This is probably an easy question, but I’m an amatuer in max. I’m trying to reverse a delayed signal that I have delayed using tapin~ & tapout~. I’m guessing I could maybe record the delayed signal into a buffer and try reversing that? I did manage to find a thread on here but it wasn’t much help to someone who knows as little as I do in max Any help would be greatly appreciated!
Ok, I’ve tried running 2 instances of sfplay reading the same buffer (one for the wet delayed signal, one for the dry original signal), but although I can alter the playback speed and reverse it I can’t also alter the delay time on the tapout. I need to reverse the sound between the tap in and sfplay if possible. Is there any way to send the signal to two different places (from the same buffer) and reverse one? I’ve uploaded the zip file to mediashare because there’s a small sound file in as well, although it was slightly to big to attach to this message. Thanks again for the help.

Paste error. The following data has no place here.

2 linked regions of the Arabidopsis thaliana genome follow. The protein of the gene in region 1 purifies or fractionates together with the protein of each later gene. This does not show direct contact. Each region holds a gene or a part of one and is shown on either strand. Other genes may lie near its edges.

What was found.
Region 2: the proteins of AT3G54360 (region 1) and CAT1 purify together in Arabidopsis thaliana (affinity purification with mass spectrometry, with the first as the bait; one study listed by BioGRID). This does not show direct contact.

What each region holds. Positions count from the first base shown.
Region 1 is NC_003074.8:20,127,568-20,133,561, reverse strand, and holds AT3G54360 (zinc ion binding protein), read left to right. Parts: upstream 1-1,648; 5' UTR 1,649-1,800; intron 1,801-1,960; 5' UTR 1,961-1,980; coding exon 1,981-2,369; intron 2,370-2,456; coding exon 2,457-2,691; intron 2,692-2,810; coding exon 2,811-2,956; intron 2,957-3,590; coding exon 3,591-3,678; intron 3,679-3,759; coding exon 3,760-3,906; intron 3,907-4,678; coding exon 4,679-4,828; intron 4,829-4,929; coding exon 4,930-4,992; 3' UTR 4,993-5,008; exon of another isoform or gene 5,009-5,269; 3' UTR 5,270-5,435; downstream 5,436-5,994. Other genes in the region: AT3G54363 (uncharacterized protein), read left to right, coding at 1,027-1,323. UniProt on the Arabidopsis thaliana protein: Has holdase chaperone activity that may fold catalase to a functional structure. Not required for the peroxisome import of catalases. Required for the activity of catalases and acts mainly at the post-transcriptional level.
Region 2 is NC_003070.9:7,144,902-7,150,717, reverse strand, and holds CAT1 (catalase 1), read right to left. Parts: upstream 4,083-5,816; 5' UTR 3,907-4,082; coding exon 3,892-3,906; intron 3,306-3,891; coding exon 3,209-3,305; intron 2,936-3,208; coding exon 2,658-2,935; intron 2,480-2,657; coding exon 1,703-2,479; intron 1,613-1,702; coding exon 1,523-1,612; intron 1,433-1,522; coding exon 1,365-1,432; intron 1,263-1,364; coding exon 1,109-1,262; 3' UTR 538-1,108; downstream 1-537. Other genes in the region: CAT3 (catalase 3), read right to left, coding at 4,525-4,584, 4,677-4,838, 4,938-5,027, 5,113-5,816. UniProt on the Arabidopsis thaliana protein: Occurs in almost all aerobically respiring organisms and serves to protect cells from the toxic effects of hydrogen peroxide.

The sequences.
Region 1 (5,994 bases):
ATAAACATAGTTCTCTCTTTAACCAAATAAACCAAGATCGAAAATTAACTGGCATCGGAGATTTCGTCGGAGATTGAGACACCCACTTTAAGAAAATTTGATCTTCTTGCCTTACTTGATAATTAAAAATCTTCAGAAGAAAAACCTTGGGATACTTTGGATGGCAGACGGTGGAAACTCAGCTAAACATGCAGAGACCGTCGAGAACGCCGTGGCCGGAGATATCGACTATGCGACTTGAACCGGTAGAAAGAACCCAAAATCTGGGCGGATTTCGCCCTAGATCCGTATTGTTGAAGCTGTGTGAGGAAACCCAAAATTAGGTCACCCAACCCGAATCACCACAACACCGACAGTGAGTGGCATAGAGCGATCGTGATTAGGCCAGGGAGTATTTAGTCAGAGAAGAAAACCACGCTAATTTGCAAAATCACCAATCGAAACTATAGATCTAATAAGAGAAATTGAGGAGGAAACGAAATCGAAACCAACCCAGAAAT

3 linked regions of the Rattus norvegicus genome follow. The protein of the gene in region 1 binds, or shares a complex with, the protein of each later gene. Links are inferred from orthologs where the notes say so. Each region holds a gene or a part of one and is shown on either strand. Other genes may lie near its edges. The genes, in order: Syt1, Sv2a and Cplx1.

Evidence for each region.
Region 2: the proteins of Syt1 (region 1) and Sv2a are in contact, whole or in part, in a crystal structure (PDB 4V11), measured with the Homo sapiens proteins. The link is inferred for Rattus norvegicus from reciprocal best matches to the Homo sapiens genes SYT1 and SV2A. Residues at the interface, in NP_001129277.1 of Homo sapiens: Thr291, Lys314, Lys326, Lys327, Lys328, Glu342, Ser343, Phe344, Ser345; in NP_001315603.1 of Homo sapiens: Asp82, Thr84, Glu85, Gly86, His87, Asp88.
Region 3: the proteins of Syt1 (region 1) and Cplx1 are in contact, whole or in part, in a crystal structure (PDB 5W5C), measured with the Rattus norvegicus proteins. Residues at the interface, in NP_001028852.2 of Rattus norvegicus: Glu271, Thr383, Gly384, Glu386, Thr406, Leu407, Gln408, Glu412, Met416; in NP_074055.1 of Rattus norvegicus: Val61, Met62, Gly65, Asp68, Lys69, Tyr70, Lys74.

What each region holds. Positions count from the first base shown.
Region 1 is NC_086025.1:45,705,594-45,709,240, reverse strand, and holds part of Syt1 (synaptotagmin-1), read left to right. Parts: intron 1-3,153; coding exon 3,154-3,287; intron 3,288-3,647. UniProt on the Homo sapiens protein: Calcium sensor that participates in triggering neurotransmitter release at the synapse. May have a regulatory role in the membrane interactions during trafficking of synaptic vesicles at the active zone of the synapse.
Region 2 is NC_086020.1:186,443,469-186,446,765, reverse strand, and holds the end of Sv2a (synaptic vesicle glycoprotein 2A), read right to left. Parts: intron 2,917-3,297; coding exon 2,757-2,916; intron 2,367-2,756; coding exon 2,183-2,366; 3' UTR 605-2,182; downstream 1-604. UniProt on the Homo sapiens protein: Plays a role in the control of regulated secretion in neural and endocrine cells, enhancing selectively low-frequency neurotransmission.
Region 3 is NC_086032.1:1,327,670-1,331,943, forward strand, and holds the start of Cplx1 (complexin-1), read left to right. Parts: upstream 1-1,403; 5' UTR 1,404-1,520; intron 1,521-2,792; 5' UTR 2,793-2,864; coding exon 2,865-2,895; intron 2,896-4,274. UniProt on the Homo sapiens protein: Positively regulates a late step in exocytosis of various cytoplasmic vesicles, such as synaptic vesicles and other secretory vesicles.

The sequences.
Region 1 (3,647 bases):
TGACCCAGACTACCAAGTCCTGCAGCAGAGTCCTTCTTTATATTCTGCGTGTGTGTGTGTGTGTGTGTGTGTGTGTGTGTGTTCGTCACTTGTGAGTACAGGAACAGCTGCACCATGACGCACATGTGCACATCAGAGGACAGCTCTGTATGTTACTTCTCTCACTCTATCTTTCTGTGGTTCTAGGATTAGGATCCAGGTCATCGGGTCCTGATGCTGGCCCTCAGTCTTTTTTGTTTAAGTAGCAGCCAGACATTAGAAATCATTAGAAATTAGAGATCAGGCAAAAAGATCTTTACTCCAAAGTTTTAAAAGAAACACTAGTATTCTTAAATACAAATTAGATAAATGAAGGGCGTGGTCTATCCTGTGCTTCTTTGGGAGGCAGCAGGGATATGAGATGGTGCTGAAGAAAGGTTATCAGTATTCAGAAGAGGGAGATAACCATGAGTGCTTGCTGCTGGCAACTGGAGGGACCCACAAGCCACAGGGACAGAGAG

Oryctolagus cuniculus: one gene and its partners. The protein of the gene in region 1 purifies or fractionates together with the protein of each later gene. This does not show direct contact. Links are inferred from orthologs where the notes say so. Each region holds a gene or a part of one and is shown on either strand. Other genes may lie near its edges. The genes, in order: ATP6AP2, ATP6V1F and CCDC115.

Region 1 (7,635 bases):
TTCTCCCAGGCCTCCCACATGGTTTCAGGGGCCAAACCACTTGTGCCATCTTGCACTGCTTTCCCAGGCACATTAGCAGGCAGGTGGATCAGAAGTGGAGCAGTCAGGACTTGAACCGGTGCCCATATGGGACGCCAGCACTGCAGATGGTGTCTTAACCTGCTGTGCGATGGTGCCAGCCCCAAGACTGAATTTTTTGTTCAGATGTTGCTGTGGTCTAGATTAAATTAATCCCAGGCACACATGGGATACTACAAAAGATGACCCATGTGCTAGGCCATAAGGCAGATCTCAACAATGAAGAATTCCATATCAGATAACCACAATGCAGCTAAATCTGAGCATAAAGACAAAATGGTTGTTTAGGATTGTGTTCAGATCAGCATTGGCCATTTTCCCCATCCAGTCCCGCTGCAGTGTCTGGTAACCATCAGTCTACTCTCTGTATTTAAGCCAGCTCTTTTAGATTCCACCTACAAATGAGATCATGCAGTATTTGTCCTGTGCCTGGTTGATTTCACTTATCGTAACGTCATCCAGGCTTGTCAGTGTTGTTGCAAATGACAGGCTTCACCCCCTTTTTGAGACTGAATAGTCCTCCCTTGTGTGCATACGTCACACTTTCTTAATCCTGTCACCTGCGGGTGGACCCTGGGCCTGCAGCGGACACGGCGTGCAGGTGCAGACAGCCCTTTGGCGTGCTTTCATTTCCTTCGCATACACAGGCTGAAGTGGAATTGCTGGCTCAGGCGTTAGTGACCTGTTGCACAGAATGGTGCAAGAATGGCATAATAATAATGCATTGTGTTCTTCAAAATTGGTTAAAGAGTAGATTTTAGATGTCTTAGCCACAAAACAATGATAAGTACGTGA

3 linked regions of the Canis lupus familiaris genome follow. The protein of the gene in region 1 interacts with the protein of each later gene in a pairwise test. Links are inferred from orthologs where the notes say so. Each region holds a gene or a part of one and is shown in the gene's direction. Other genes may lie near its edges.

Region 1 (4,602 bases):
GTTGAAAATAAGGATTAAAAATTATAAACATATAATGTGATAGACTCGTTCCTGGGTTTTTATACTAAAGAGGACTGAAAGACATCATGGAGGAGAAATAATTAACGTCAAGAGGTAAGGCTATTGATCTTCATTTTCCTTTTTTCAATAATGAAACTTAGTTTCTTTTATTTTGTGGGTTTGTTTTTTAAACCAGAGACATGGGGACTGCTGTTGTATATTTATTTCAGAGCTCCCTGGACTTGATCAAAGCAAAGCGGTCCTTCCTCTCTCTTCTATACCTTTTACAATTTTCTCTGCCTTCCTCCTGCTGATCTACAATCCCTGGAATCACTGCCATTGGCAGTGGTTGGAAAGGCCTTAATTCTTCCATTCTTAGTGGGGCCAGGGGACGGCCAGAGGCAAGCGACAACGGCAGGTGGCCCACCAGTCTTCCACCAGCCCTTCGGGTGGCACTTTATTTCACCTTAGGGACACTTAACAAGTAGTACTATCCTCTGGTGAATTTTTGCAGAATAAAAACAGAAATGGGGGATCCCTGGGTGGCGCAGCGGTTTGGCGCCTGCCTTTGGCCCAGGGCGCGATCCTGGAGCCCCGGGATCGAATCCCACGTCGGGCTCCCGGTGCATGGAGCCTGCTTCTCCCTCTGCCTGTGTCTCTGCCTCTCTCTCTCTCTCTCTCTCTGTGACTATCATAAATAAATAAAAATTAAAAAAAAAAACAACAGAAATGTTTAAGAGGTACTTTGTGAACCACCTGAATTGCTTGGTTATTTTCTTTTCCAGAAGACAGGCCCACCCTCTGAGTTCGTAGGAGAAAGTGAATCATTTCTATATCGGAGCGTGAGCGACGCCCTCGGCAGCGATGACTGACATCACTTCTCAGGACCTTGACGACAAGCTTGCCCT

|asusu wrote on Mon, 25 May 2009 23:19|
|This is probably an easy question, but I’m an amatuer in max. I’m trying to reverse a delayed signal that I have delayed using tapin~ & tapout~. I’m guessing I could maybe record the delayed signal into a buffer and try reversing that?|
record in a buffer? no need to, tapin tapout IS a buffer.
many people are not aware of this, but tapout works like this:
when it receives no signal, its "read head" stands still while
its content scrolls with normal speed.
but when you connect a signal to tapout, this signal tells the
"read head" where it is.
a signal of "1" will read from a constant point == play forward,
and a signal of "0." will play backwards.
of course to read backward from a scrolling buffer like tapout
requires 2 seconds of buffer size in order to be able to play
there is something wrong in my above post, will post
an example patch tomorrow.
here it was:
the method i described there is how it works.
you have to send a ramp, not a static value – sorry
for the confusion.
it is really simple actually, if only you understand
what a scrolling buffer does. which is maybe not sooo
easy for someone new to DSP.
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